The last time that a U.S. president visited Israel, I was spending my third year at rabbinical school, living in Jerusalem. The year was 2008, and a week prior to the president's arrival I remember sitting in taxi cabs, chatting away with the drivers (who I found sometimes had a better pulse on Israel society than many politicians) about U.S. President George W. Bush and the hope that his arrival would bring a jolt to the stalled negotiations with the Palestinians.
Throughout that academic year, everything was at a standstill. The drivers even joked with me that a new verb had been coined among Israelis, "lecandel", which referred to then-U.S. Secretary of State Condoleezza Rice and her inability (despite frequent trips) to generate progress. However, many Israelis did believe that Bush, who had a higher approval rating among Israelis than Americans did at the time, could use his influence to cause a breakthrough in negotiations.
Unfortunately, what I remember most about Bush’s visit is not the diplomatic impact he had, but the chaos that broke loose in Jerusalem upon his arrival. Despite being a welcome guest, for most Jerusalemites the president's visit was a terrible inconvenience: my family, for one, made the unfortunate mistake of coming to visit me that week, and found it physically impossible - with all the road blockades - to get to the Jerusalem central bus terminal, let alone out of my immediate neighborhood. The Jerusalem alleyways, which are ordinarily warm and familiar, were turned into mini maximum-security prison systems in which we were practically confined to our homes. Like other Jerusalemites, we hoped Bush’s visit would be worth the trouble.
Ultimately, what I do remember about Bush's visit was that it was exciting, but remained largely symbolic. U.S. President Barack Obama’s visit last week seems to be more of the same when it comes to impacting the peace process. As a U.S. citizen, I remain a supporter of our president, yet, from the moment he left the United States on his journey to Israel, I viewed it with serious scepticism, due to its lack of attention to the cause of peace. What I believe has made the president unpopular among many Israelis is not his occasional scuffles with Prime Minister Benjamin Netanyahu, but the fact that he has for too long placed any hope of building peace on the back burner. He may have his reasons, yet even before the president left for the Middle East, the administration announced that his trip would not be about kickstarting peace negotiations, or about building bridges toward creating stability in an unstable region.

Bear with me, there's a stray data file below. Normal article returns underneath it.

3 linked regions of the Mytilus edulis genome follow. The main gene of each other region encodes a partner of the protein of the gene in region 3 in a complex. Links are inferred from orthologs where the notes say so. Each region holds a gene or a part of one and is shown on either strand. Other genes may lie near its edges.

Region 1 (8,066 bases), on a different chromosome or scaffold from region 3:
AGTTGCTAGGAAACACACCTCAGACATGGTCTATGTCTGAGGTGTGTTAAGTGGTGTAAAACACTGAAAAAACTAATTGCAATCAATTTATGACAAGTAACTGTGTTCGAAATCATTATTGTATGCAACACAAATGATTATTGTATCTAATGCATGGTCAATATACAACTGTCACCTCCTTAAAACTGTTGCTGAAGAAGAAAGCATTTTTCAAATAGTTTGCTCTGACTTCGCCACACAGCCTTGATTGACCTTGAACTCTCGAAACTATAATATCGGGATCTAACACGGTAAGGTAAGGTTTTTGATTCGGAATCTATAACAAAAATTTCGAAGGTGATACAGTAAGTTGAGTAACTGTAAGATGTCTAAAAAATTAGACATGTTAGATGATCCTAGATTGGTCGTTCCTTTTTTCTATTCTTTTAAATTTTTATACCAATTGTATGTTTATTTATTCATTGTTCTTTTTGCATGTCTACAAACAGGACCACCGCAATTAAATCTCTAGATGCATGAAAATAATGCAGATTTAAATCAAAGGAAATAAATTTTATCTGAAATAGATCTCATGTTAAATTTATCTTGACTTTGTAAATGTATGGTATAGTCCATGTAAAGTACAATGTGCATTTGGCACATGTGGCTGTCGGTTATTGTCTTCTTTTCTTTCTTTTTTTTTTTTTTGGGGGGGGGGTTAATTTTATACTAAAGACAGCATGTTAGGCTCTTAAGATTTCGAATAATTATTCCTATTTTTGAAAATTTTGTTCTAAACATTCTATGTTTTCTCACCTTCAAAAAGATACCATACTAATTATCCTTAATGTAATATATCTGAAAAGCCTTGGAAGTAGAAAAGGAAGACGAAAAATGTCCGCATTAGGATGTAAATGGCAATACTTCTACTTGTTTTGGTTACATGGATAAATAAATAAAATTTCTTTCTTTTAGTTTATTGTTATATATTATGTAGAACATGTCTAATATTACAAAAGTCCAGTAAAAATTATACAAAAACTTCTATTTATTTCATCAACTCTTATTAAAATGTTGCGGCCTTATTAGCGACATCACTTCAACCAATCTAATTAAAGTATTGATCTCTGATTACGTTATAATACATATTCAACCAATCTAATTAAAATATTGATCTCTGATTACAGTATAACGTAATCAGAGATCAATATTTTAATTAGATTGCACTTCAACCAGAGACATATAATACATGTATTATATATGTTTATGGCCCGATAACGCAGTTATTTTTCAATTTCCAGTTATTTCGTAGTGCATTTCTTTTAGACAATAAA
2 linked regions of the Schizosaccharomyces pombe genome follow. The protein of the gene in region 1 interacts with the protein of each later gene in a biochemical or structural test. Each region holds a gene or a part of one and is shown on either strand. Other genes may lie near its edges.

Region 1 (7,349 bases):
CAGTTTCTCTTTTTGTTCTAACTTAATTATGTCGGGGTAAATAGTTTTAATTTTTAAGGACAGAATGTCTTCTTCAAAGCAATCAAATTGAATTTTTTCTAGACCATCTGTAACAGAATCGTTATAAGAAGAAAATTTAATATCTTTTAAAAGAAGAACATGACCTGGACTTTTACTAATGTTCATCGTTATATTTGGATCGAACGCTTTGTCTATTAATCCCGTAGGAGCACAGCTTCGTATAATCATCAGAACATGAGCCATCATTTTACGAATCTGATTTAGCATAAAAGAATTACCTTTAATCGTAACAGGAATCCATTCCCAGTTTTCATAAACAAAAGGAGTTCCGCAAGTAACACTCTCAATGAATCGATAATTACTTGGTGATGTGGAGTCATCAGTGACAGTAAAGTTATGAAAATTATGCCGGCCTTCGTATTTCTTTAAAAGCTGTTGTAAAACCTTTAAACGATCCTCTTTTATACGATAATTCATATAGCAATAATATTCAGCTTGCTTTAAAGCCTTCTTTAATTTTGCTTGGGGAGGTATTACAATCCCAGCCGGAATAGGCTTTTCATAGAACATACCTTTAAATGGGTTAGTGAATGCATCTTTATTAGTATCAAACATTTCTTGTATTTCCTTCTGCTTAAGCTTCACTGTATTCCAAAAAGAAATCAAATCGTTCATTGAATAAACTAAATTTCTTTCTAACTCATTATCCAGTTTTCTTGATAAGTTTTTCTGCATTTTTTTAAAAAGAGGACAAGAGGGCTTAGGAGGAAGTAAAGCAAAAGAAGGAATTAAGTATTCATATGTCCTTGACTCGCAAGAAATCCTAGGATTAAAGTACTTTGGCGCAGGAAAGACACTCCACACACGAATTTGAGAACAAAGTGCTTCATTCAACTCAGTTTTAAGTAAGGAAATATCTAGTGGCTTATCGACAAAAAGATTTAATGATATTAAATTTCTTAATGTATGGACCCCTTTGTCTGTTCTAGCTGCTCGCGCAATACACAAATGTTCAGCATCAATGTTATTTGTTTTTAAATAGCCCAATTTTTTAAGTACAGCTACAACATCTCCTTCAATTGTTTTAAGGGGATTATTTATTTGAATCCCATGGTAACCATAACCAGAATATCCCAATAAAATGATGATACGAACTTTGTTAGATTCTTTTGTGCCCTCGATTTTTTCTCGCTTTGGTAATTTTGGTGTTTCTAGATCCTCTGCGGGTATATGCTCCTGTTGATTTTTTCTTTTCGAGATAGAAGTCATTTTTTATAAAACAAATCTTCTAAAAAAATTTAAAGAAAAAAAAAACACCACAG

All of which begs the question: Why did he come?
If I had to think of an antonym to the phrase "lecandel," it would be the very word "shalom" (peace). When Diaspora Jews - or even Christians - make both the monetary and spiritual investment in travelling to Israel, they recognize that this trip is more than just symbolic. It is an opportunity acheive the peace and fullness – both of which in Hebrew are linked the word “shalom” - that can only come from being in the Land of Israel. Each time I visit Israel as a rabbi, I recall the words of labor Zionists who remarked that the goal of coming to Israel was not only to “livnot” (to build), but “lehibanot bah” (to be built up by it). As visitors, we must not only draw peace from the land, but somehow add to its peace as well.
A successful presidential trip to Israel aught to remove more roadblocks in the peace process than those set up for a motorcade. It is not enough to make impressive speeches or symbolic visits to Yad Vashem and the Dead Sea Scrolls; Obama will earn the Jewish people's trust and respect by reigniting a peace process that is necessary to Israel's long-term stability and survival as a Jewish state.
Certainly, his last-second tarmac negotiation to bring back together the old Turkey-Israel alliance, as well as his Convention Center speech, were positive developments. But he should not have gone to Israel without a real plan for Middle East peace. The flight from America to Israel is a long trip to make for symbolic gestures and state dinners.
After returning to the United States from the Middle East, I hope the president helps the Middle East from working toward shalom (peace) and shlaymut (fullness) - not only for himself and the Jewish people, but also for the entire region.
Otherwise – lecandel - it may be just another inconvenience.
Rabbi Dan Dorsch is the Assistant Rabbi of Temple Beth Shalom in Livingston, New Jersey. You can follow him on Twitter @danieldorsch.